Interdisciplinary computational thinking with music and programming: a case study on algorithmic music composition with Sonic Pi
Degree GrantorUniversity of Canterbury
Degree NameMaster of Education
Digital technologies are changing the skills young people need in the future. To prepare school students for these anticipated changes, a metacognitive skill called Computational Thinking (CT) has been integrated into a modified Digital Technologies Curriculum (DTC) in New Zealand (NZ). Interdisciplinary approaches to develop CT may be a partial solution to growing concerns about teacher capability on delivering the modified DTC in an already overcrowded school timetable. For example, Sonic Pi is a relatively new programming platform designed to help beginners at a school level, which can combine both music composition and programming into one activity. Sonic Pi may promote more positive attitudes towards programming because it enables a creative introduction to this skill with music making. However, there is a lack of research on how to effectively teach and assess both CT and Sonic Pi due to a paucity of case study research at a school level.
This research examined how interdisciplinary CT supports learning outcomes in music and programming with the Sonic Pi platform. Additionally, it investigated the extent to which the creative activity of music composition with the Sonic Pi platform could potentially promote more positive attitudes towards programming. A mixed-method case study with a designed intervention by the researcher was conducted. Participatory action research framed the methodology of the intervention, which was trailed in a music classroom with 22 Year 8 participants and their regular classroom music teacher (taking on a supportive role).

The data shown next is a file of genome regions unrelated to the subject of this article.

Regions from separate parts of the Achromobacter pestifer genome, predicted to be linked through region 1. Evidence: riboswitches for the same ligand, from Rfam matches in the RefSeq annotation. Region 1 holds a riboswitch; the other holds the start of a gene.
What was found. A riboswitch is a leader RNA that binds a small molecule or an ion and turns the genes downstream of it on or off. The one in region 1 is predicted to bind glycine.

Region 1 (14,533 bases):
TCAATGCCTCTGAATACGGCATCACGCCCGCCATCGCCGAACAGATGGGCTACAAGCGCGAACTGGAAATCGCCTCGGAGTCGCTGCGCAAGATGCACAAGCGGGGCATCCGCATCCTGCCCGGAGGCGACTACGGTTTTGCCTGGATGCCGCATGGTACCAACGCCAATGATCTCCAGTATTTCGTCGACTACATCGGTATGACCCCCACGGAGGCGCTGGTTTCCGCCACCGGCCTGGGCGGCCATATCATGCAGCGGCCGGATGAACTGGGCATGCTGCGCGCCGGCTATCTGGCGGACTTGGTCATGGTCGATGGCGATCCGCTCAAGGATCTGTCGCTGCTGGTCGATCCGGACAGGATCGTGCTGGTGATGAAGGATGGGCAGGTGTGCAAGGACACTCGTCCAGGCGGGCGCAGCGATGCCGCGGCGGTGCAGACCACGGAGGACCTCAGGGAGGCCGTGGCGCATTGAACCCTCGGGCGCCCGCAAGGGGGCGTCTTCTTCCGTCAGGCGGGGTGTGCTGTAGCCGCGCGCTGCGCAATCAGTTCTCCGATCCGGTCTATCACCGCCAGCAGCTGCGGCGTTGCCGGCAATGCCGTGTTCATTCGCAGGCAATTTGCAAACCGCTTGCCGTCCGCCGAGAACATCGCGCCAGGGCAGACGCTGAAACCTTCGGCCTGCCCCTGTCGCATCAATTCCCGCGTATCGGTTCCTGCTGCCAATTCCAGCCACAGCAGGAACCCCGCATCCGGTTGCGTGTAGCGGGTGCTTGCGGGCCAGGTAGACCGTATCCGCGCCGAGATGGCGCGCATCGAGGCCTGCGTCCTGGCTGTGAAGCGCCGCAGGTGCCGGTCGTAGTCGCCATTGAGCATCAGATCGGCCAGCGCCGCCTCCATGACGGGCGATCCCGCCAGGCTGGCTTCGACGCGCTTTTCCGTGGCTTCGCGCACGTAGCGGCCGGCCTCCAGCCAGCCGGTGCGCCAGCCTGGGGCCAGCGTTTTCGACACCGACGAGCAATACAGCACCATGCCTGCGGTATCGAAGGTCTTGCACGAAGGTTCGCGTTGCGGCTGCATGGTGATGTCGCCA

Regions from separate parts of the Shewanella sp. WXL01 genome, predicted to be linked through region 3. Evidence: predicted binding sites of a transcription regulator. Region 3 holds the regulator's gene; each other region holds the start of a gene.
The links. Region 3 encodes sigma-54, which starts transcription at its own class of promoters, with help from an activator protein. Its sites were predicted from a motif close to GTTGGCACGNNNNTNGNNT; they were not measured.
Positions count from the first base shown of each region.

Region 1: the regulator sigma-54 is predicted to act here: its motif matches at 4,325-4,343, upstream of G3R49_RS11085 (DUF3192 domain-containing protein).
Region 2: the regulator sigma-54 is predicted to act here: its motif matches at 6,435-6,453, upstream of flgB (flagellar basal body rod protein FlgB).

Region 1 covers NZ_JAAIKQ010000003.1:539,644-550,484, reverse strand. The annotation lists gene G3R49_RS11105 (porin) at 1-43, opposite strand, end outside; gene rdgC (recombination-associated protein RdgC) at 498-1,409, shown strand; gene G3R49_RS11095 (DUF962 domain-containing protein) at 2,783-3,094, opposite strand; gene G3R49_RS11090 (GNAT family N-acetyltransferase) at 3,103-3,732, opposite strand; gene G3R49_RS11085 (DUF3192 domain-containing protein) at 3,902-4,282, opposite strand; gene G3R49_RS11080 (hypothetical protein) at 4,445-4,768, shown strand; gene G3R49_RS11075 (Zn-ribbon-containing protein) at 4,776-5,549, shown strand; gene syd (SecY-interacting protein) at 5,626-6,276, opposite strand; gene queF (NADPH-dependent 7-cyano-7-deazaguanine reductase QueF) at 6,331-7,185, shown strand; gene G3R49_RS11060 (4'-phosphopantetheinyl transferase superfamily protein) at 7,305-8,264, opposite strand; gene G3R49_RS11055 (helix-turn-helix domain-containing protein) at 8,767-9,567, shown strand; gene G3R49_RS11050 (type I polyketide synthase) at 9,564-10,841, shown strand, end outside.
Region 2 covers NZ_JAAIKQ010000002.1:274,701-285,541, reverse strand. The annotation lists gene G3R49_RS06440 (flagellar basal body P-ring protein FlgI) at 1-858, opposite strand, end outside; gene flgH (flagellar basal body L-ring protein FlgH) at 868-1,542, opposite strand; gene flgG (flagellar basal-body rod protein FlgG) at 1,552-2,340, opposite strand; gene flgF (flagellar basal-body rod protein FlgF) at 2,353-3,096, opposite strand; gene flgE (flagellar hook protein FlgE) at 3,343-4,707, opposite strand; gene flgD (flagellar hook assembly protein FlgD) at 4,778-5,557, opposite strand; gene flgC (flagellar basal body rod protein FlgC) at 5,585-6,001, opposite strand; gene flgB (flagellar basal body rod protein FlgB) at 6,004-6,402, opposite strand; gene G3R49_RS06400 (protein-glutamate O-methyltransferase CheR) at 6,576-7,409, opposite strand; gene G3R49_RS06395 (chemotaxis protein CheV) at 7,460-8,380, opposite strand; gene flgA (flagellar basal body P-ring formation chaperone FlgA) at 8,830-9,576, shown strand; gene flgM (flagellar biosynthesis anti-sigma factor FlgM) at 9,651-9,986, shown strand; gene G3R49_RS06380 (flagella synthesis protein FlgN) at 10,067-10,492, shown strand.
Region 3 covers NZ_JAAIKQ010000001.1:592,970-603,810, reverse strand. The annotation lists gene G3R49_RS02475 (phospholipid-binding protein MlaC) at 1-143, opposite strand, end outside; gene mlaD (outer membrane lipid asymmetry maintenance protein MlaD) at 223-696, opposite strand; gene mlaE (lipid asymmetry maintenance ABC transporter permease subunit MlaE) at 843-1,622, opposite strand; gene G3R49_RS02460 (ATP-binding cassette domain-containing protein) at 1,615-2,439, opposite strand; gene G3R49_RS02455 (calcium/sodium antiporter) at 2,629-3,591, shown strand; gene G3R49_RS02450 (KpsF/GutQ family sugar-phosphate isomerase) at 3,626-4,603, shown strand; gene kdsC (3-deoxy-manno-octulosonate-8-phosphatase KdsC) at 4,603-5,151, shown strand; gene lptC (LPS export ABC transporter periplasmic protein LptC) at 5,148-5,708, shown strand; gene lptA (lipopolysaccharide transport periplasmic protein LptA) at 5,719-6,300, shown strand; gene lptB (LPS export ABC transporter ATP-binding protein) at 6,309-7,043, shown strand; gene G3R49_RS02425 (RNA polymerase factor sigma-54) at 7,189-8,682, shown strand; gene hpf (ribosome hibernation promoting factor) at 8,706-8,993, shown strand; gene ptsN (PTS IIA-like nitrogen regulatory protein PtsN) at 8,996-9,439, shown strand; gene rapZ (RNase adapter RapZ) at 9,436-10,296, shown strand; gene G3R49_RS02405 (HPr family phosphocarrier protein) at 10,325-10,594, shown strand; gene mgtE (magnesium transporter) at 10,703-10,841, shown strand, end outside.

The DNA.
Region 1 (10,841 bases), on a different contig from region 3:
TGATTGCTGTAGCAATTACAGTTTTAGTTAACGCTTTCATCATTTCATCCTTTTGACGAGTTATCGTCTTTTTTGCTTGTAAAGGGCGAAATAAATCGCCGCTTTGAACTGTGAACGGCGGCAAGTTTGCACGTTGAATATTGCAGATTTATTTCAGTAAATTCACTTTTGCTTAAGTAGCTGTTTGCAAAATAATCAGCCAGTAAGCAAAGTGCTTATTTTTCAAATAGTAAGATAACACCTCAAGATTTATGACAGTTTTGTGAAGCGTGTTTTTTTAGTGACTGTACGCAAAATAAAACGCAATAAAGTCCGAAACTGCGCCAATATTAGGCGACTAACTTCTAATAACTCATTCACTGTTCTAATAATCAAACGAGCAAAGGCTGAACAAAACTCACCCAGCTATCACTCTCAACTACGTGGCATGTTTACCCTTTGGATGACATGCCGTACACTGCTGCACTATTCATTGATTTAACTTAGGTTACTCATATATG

Overall, the findings illuminated many successes and challenges not reported in the literature on how CT can support learning outcomes in music and programming. It is recommended educators seriously consider the identified challenges on integrating the CT concepts of conditions and operators as well as the CT practice of abstracting and modularising. However, the findings also highlighted pedagogical benefits unique to programming in Sonic Pi, which supported overlapping learning outcomes in music and programming. For example, the CT programming concepts of parallelism and sequences in Sonic Pi overlapped in a way that was beneficial to emphasise the importance of silence (or time) between sounds in music. On measuring pre and post intervention attitudes, the findings were especially encouraging because they suggested the intervention promoted an increased sense of programming self-confidence and that programming is an important skill to learn for both the student participants and the participant music teacher. The major implication of these findings suggest educators can use Sonic Pi and the designed intervention to: (a) teach interdisciplinary CT to meet many learning outcomes in music and programming; and (b) to potentially promote more positive attitudes towards programming for students at a school level.
Thus, Sonic Pi is recommended as a unique and creative way to introduce both programming and music composition to school students in Year 8. The overall contributions for both research questions indicate the designed intervention and the Sonic Pi platform may aid the successful integration of the modified DTC in NZ. Moreover, this case study expands the literature on both interdisciplinary CT and the Sonic Pi platform.